Author/s: ORGANIK: K. Allerslev, L.J.Smith, M. Weber, C. K. Wilde
Binding: Coptic by C.K. Wilde
Dimensions: 12 X 10 inches
Media: aspiration, beet juice, drawing, graphite, hand cutting, inks, mono-printing, painting, pastel, pencils, tumeric, xylene ink transfer, etc.
With the first pages compiled in 1998, Vertebrae is a massive undertaking; a book that grew over the course of more than a decade, through many states, until its current incarnation as a deep ecology botanical book that passionately explores the phenomenon of plant and human co-evolution. Vertebrae is an intersection of human and plant form, structure, and function. Flowers are the sexual structures of plants, and here they are super-imposed, transposed, and interweaved with images of human sexuality. There are 250,000 species of flowering plant, and only one human species, and yet the variety inherent in each is endless and represented both by the actual plant materials (both natural and 'man'-ufactured) and the imagery layered in the pages of the book.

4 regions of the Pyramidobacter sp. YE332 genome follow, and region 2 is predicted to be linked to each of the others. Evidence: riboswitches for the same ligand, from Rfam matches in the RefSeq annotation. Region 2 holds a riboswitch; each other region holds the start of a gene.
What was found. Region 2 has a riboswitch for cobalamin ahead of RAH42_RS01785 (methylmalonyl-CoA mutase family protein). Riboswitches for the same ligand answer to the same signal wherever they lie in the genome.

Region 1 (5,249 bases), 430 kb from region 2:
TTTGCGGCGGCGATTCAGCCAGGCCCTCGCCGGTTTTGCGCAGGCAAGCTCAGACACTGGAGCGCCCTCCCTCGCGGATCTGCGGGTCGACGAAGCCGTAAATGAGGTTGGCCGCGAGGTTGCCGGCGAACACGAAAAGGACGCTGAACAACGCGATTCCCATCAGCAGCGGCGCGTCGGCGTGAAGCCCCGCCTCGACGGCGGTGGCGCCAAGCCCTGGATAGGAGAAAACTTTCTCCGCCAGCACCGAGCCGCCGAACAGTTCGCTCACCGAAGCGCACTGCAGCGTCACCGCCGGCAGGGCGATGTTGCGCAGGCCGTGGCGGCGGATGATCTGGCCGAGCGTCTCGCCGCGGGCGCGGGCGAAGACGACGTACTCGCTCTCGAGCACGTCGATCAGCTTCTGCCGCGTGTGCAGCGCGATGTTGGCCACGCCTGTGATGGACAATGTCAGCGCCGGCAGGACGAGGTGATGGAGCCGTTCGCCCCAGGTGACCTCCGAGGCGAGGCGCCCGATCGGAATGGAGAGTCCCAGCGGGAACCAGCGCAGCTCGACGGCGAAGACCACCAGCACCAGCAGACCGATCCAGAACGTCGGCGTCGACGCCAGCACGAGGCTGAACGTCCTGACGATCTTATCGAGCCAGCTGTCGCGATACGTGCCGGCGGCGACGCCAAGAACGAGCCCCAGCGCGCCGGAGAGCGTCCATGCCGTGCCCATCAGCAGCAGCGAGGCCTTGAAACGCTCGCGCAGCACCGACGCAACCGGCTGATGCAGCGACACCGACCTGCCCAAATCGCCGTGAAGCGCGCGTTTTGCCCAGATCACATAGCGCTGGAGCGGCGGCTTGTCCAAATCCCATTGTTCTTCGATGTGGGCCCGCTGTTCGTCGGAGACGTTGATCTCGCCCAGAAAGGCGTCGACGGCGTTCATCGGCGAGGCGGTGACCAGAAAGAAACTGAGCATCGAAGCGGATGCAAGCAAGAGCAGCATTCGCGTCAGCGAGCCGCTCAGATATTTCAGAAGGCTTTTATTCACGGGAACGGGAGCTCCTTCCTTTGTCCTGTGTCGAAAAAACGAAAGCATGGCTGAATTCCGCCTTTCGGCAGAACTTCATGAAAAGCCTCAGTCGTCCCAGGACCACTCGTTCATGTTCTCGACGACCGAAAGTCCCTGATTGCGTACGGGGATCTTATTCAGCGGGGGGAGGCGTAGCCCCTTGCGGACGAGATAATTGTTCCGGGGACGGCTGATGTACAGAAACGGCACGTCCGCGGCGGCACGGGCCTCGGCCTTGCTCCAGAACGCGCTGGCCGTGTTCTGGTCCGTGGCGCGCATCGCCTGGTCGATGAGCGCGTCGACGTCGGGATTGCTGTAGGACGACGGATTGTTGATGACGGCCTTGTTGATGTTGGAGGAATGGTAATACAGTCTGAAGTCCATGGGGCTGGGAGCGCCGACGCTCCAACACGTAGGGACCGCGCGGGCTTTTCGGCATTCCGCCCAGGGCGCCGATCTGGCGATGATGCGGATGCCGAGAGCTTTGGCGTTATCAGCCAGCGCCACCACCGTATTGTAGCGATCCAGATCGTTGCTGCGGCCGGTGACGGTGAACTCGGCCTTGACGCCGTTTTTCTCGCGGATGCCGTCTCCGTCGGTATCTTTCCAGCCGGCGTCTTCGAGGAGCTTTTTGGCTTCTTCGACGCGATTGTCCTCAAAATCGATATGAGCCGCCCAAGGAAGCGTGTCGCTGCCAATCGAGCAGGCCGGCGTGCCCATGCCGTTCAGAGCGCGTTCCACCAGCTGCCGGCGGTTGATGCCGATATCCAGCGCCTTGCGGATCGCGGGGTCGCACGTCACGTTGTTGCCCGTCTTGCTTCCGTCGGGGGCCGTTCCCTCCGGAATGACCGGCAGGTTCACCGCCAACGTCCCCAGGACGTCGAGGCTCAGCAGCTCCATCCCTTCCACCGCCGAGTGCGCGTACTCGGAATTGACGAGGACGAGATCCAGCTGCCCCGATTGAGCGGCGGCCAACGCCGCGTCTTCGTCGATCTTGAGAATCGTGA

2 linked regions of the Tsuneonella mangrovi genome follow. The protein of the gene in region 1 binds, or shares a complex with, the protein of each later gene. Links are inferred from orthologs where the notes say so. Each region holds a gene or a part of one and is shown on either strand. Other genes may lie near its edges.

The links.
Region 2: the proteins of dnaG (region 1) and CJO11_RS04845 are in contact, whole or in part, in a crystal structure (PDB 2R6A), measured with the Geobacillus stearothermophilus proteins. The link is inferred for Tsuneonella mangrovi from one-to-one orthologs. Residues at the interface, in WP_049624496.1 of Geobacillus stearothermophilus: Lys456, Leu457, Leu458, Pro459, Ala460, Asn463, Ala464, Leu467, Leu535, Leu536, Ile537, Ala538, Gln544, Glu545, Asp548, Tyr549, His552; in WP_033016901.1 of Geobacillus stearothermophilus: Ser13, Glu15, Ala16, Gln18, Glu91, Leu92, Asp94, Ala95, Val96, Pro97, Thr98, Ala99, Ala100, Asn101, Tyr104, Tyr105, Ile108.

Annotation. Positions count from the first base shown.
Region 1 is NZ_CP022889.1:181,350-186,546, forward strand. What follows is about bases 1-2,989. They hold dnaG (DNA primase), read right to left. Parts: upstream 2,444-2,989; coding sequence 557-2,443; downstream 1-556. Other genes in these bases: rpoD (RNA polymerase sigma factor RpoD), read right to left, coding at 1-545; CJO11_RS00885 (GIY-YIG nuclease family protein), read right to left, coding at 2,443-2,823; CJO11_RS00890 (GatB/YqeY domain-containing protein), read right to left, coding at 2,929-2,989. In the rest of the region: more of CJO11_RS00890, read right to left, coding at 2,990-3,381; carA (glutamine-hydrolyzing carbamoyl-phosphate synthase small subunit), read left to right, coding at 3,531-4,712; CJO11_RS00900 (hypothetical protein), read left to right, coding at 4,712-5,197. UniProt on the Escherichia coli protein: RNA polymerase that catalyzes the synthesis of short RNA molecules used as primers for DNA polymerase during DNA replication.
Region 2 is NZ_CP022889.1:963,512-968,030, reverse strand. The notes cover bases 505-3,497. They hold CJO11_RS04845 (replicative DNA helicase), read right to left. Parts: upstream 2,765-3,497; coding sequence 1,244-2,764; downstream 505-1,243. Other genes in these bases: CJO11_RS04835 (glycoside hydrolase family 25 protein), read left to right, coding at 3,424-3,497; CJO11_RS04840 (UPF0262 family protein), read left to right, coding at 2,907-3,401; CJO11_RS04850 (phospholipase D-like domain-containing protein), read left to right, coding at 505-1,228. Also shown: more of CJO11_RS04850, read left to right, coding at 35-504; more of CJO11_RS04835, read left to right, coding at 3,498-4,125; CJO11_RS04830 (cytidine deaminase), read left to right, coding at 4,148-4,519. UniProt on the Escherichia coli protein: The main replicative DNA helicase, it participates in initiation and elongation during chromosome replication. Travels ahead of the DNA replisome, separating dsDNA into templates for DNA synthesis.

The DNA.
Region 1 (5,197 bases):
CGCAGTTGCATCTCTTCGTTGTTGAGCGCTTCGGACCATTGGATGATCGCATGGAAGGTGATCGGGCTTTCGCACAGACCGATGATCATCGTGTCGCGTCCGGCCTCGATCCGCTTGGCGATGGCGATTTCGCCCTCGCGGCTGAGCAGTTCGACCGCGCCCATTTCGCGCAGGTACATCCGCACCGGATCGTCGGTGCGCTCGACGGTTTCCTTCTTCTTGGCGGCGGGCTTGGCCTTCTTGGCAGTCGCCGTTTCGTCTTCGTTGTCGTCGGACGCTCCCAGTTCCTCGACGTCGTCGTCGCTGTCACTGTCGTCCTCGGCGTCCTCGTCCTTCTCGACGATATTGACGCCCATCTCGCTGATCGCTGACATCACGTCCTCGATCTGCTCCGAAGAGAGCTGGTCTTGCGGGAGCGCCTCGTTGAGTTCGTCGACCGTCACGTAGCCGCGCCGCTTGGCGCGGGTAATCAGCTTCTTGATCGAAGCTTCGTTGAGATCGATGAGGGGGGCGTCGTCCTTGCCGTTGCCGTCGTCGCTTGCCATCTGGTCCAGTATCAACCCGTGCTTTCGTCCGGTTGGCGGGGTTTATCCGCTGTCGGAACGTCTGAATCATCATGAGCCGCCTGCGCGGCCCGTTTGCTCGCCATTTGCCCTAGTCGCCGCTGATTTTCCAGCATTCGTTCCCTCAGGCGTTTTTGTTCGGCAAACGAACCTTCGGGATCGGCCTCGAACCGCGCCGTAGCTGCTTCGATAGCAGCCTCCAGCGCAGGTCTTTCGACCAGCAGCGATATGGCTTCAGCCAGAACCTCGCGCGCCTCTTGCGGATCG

Different plant species are collaged together to create new parallel species, and juxtaposed on the page with amalgams of human organs. Inset on the inside back cover are a row of Datura stramonium seeds, often called Devil's trumpet because of the showy, trumpet-like white flowers and association with early American witchcraft. The seeds contain chemical constituents which are both poisonous and psychotropic, giving the user a sense of flying while teetering on the edge of toxicity and potential death.
This book can be read at Dartmouth.